The University of Tokyo

Utilizing the Tools of Economics to Solve Mysteries within the Open Source Community

Ryo Suzuki

second-year Doctoral student at the Graduate School of Economics

Ryo Suzuki

No other topic interests Ryo Suzuki more than that of “open source.” The term “open source” describes software that was programmed using publicly-released source code, allowing anyone to use or alter the code. Traditionally, standard operating practice in the software world has been to require users to pay license fees to access and use a program's source code. In recent years, however, there have been many examples of open source projects that have succeeded in the open market.

Mathematical formula used by Ryo in his paper

Ryo says that this is the mathematical formula he used to directly reveal the “three conditions” as described in the article.

“Operating systems such as Linux and Android, and websites such as Twitter and Google all use open source development platforms. High-quality open source software programs are continually being released, despite the fact that there are no apparent financial benefits in doing so. I have tried to explain this truly unusual phenomenon by using economics.”

In his Master's thesis, Ryo identified the conditions that determine whether an online service will take off or not, based on the user data of an iPhone app he created himself. He used actual numerical data to test the validity of his theory that three factors (contribution level per user, the number of initial users, and the novelty of content) would determine the difference between a service's success and failure. This paper was highly praised by people from both inside and outside the University.

“In previous studies about open source development, the motivation to make something that is useful to others was assumed to be a major reason for participating in open source projects. With the way things work in the actual community, however, who contributes how much to what projects is made visible, and companies and others hire talented people based on this visible data. Non-altruistic motivations are important even in the area of open source development.”

As an extension to these findings, Ryo is currently examining his theory that making each individual's amount of contributions to a project visible and thereby increasing the potential financial incentives to be gained from project participation results in an improvement in the quality of the project as a whole. He originally enrolled in the Tokyo Institute of Technology due to his fascination with physics, an area of study that explains the forces of nature. Later, however, his interest shifted towards researching how to explain the complexities of society and human beings, leading him to come to UTokyo's Graduate School of Economics.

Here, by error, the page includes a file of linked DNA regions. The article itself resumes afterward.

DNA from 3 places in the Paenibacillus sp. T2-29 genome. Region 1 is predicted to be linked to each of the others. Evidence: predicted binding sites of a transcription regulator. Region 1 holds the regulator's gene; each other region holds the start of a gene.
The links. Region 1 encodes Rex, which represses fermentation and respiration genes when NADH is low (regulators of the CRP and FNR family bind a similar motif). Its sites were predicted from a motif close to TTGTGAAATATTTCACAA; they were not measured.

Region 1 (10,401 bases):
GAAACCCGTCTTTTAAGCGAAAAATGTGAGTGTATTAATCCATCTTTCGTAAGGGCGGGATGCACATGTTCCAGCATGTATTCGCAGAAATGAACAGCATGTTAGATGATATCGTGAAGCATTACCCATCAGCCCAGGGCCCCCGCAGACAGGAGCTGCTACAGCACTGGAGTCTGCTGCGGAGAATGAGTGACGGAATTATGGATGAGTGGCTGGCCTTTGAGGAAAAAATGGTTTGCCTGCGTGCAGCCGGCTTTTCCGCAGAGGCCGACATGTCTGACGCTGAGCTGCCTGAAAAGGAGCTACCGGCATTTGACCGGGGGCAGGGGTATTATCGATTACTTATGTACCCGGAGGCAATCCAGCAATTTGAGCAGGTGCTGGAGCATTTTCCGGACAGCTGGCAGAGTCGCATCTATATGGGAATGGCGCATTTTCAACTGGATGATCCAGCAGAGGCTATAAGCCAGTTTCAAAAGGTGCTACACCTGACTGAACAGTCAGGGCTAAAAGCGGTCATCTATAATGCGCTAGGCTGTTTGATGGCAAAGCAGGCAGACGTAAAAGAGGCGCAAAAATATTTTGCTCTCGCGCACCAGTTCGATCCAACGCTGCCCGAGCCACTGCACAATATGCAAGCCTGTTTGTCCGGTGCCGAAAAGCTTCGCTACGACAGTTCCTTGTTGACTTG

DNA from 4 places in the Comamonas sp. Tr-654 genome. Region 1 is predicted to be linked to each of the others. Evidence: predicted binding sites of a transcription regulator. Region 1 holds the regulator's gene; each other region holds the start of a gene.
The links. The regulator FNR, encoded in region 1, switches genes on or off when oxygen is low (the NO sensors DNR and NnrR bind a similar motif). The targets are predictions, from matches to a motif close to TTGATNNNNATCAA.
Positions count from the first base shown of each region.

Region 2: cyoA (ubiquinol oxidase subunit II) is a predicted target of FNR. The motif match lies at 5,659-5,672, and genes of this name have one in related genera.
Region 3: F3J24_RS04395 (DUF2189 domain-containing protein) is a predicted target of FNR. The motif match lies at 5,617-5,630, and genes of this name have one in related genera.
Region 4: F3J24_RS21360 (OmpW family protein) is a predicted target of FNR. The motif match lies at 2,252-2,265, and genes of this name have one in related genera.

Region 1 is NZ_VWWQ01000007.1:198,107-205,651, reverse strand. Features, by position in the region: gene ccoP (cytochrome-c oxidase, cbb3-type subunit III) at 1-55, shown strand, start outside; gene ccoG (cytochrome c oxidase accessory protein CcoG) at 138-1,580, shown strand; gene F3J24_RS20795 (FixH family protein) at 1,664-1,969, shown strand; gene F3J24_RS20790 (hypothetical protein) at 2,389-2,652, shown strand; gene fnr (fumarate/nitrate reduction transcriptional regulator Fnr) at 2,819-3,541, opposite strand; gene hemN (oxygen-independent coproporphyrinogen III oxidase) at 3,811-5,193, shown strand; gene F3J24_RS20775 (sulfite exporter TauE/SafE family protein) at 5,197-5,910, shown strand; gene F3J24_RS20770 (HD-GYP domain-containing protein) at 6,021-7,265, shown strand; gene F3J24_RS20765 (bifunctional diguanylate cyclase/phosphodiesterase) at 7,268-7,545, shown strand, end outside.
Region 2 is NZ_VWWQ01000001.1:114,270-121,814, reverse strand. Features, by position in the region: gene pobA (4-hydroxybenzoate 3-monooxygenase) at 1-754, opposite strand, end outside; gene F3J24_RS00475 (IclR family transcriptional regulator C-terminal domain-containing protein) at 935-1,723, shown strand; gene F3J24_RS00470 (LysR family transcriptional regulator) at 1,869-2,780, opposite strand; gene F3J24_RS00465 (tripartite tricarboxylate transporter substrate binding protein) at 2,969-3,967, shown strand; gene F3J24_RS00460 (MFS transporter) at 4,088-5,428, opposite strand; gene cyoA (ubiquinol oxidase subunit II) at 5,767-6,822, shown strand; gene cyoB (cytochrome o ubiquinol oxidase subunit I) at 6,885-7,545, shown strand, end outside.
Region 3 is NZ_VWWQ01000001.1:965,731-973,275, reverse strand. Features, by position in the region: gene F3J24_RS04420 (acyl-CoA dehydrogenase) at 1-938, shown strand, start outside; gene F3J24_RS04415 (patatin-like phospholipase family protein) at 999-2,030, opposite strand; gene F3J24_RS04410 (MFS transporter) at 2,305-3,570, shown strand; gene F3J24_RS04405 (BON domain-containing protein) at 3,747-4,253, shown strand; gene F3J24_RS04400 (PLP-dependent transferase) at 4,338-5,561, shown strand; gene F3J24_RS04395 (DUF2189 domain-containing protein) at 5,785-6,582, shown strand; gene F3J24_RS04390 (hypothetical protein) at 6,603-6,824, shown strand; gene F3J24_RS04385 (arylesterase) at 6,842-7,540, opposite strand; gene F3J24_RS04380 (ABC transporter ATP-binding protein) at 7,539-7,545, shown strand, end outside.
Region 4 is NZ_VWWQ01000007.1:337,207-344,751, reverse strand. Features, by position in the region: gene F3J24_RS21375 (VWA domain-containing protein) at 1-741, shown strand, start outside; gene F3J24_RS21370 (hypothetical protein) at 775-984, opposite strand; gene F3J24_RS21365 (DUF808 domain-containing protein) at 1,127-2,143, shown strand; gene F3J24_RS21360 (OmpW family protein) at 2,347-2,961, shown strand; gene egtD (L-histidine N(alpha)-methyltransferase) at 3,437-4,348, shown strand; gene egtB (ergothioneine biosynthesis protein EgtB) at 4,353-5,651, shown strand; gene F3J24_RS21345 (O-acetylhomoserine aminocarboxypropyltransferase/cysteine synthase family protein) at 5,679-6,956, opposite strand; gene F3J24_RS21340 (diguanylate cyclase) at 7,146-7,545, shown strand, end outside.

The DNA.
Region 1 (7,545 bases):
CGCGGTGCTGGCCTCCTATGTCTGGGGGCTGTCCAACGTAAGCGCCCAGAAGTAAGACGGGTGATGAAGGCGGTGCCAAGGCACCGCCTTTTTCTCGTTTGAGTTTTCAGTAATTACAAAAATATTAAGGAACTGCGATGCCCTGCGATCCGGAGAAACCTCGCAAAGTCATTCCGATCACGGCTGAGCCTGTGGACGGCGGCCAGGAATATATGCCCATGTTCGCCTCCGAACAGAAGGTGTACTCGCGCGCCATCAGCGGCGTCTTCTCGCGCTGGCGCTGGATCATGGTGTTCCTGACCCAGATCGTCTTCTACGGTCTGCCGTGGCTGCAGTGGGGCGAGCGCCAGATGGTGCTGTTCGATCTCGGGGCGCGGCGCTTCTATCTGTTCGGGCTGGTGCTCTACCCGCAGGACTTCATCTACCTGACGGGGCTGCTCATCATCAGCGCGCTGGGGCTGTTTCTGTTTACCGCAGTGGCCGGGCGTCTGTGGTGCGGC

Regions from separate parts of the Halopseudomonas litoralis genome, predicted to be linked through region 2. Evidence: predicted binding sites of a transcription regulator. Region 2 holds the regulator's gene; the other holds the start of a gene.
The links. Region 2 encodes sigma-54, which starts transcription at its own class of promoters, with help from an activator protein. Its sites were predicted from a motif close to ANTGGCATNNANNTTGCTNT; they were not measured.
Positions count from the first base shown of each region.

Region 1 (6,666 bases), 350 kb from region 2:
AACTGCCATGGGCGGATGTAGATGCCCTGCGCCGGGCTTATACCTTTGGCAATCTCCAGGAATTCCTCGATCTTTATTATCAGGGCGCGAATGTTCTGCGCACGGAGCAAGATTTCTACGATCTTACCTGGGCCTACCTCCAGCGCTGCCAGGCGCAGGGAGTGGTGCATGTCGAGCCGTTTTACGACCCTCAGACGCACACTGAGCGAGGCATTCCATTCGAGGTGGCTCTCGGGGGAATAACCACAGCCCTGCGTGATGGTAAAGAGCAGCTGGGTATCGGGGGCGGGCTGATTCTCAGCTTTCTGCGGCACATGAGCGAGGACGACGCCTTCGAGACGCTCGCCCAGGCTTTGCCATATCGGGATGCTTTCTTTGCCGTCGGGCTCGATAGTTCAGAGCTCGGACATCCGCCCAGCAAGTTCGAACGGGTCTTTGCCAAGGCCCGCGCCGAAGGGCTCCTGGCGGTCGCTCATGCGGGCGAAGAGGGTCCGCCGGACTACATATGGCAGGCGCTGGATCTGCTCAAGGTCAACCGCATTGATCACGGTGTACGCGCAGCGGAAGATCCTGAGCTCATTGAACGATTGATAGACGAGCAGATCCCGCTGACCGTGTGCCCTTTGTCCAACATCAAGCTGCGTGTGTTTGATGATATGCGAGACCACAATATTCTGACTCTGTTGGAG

“I have gotten inspiration not only from the Graduate School but also from the other students living in Mitaka International Hall. The exciting things my friends are doing, from development support at the Fab Lab (fabrication laboratory workshop) in Ghana to striving to find solutions to conflicts in Rwanda, have helped broaden my horizons.”

Ryo has committed himself to getting directly involved in society, as evidenced by his team winning UTokyo's “Entrepreneur DOJO” competition and him coming out with a tool that enables people to create software by assembling pieces of source code like building blocks. Part of the reasoning behind his motivation seems to come from his dorm-mates, whose passionate work in different fields appears to be having an influence on him. What sort of mathematical formula would express a young person like Ryo taking on the mysteries of the open source world?

Q&A Extras

What kind of iPhone app did you make?

“A social music app called Populi.”

What open source community is popular right now?


What is the tile of your Master's thesis?

“Diffusion Process and Community Design of the Online Platform.”

Why did you decide to live in a dorm?

“Dorm life seemed to fun to me. Also, rent is very cheap.”

What does being “tough” mean to you?

“I didn't know that the University was using the slogan ‘tough UTokyo students'.”

Ryo Suzuki

Ryo before UTokyo

A picture taken when he was a student at the Tokyo Institute of Technology.